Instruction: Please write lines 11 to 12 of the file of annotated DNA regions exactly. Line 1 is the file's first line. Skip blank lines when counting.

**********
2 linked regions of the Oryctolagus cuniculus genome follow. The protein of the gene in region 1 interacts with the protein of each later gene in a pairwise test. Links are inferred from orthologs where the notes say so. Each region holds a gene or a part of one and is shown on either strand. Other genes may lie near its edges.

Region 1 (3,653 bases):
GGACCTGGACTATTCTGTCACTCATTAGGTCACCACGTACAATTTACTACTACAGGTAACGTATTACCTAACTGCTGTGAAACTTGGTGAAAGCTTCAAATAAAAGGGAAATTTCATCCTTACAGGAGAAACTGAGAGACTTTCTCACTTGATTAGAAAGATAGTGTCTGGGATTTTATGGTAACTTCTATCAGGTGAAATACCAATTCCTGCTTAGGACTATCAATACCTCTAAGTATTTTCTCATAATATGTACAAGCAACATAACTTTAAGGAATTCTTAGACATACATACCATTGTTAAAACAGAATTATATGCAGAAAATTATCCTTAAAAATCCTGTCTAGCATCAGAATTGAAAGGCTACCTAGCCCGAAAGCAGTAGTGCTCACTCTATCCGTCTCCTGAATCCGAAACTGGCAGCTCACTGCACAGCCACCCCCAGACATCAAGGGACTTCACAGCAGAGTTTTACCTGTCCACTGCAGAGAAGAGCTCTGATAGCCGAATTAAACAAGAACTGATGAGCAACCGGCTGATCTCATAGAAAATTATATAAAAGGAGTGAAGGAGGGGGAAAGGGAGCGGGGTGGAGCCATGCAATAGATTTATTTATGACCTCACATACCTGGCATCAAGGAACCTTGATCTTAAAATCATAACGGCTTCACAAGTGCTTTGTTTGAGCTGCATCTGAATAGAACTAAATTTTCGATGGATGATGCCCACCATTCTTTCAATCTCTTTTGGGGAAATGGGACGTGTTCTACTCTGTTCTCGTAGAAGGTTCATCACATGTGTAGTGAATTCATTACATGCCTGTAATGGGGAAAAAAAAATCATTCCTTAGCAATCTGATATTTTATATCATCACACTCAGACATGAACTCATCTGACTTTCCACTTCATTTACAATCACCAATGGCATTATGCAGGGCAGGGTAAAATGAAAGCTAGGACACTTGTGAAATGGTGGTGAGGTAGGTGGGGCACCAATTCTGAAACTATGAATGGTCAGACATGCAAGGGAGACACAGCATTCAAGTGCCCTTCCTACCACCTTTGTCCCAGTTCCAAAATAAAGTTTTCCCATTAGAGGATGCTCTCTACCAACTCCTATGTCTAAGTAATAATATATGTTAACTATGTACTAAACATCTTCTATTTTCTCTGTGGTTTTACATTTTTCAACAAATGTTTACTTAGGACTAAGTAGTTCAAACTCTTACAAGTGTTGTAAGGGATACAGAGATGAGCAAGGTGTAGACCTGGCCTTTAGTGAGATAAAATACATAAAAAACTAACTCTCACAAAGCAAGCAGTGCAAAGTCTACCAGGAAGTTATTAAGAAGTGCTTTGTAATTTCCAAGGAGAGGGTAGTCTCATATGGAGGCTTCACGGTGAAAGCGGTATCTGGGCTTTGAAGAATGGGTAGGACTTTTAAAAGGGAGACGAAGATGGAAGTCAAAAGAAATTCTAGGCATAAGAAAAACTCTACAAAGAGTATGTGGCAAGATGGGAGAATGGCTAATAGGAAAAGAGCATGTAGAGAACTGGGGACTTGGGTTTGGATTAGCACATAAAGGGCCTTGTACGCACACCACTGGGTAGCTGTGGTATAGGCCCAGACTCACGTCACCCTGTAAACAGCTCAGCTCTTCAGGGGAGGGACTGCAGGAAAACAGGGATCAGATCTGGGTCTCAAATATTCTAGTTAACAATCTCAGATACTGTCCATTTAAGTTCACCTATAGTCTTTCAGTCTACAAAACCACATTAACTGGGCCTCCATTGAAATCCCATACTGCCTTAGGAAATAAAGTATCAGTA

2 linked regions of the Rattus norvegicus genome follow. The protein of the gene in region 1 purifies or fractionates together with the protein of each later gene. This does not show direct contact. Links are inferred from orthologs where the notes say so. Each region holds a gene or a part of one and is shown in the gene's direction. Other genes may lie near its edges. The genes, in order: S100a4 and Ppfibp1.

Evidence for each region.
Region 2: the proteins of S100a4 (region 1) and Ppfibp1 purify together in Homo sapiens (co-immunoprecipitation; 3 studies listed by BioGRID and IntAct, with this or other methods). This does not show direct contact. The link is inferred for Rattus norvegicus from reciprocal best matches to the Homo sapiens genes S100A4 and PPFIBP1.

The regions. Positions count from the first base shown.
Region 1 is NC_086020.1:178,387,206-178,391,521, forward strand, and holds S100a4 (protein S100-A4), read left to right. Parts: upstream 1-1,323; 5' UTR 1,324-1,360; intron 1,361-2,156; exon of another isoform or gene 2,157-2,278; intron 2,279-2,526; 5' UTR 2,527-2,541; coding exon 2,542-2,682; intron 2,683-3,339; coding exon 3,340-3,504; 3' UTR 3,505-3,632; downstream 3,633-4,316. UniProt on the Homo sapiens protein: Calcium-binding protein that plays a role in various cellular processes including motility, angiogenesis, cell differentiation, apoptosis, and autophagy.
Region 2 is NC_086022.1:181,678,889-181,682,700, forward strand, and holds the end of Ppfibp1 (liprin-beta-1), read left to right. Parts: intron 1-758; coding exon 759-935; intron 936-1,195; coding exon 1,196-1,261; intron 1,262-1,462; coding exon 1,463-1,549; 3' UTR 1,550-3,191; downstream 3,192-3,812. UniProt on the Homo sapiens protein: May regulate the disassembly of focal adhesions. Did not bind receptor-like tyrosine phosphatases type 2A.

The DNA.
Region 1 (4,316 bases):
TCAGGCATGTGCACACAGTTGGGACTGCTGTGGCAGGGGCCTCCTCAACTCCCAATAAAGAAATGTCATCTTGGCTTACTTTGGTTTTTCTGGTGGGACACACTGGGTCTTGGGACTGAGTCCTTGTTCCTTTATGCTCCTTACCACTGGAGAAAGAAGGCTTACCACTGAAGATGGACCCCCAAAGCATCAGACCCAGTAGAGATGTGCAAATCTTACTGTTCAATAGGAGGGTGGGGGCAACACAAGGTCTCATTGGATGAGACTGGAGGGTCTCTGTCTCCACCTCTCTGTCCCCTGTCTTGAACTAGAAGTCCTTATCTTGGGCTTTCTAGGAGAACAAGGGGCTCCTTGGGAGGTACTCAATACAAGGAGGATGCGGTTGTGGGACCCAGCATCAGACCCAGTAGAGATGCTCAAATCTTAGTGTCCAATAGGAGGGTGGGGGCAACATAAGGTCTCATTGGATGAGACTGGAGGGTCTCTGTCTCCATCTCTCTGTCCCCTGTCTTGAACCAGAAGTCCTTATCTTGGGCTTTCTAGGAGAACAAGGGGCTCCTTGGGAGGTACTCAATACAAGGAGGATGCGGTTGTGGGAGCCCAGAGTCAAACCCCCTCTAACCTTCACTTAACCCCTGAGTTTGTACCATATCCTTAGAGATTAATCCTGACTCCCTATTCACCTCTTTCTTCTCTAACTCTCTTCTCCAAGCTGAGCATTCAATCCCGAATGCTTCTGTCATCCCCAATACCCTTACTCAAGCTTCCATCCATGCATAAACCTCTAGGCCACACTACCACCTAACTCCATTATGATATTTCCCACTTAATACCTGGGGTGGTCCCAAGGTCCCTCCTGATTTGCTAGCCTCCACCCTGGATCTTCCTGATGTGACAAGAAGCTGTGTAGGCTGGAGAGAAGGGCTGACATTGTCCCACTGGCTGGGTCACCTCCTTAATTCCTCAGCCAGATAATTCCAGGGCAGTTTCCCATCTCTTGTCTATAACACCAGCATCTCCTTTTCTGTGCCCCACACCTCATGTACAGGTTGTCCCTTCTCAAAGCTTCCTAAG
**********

Region 1 (4,316 bases):
TCAGGCATGTGCACACAGTTGGGACTGCTGTGGCAGGGGCCTCCTCAACTCCCAATAAAGAAATGTCATCTTGGCTTACTTTGGTTTTTCTGGTGGGACACACTGGGTCTTGGGACTGAGTCCTTGTTCCTTTATGCTCCTTACCACTGGAGAAAGAAGGCTTACCACTGAAGATGGACCCCCAAAGCATCAGACCCAGTAGAGATGTGCAAATCTTACTGTTCAATAGGAGGGTGGGGGCAACACAAGGTCTCATTGGATGAGACTGGAGGGTCTCTGTCTCCACCTCTCTGTCCCCTGTCTTGAACTAGAAGTCCTTATCTTGGGCTTTCTAGGAGAACAAGGGGCTCCTTGGGAGGTACTCAATACAAGGAGGATGCGGTTGTGGGACCCAGCATCAGACCCAGTAGAGATGCTCAAATCTTAGTGTCCAATAGGAGGGTGGGGGCAACATAAGGTCTCATTGGATGAGACTGGAGGGTCTCTGTCTCCATCTCTCTGTCCCCTGTCTTGAACCAGAAGTCCTTATCTTGGGCTTTCTAGGAGAACAAGGGGCTCCTTGGGAGGTACTCAATACAAGGAGGATGCGGTTGTGGGAGCCCAGAGTCAAACCCCCTCTAACCTTCACTTAACCCCTGAGTTTGTACCATATCCTTAGAGATTAATCCTGACTCCCTATTCACCTCTTTCTTCTCTAACTCTCTTCTCCAAGCTGAGCATTCAATCCCGAATGCTTCTGTCATCCCCAATACCCTTACTCAAGCTTCCATCCATGCATAAACCTCTAGGCCACACTACCACCTAACTCCATTATGATATTTCCCACTTAATACCTGGGGTGGTCCCAAGGTCCCTCCTGATTTGCTAGCCTCCACCCTGGATCTTCCTGATGTGACAAGAAGCTGTGTAGGCTGGAGAGAAGGGCTGACATTGTCCCACTGGCTGGGTCACCTCCTTAATTCCTCAGCCAGATAATTCCAGGGCAGTTTCCCATCTCTTGTCTATAACACCAGCATCTCCTTTTCTGTGCCCCACACCTCATGTACAGGTTGTCCCTTCTCAAAGCTTCCTAAG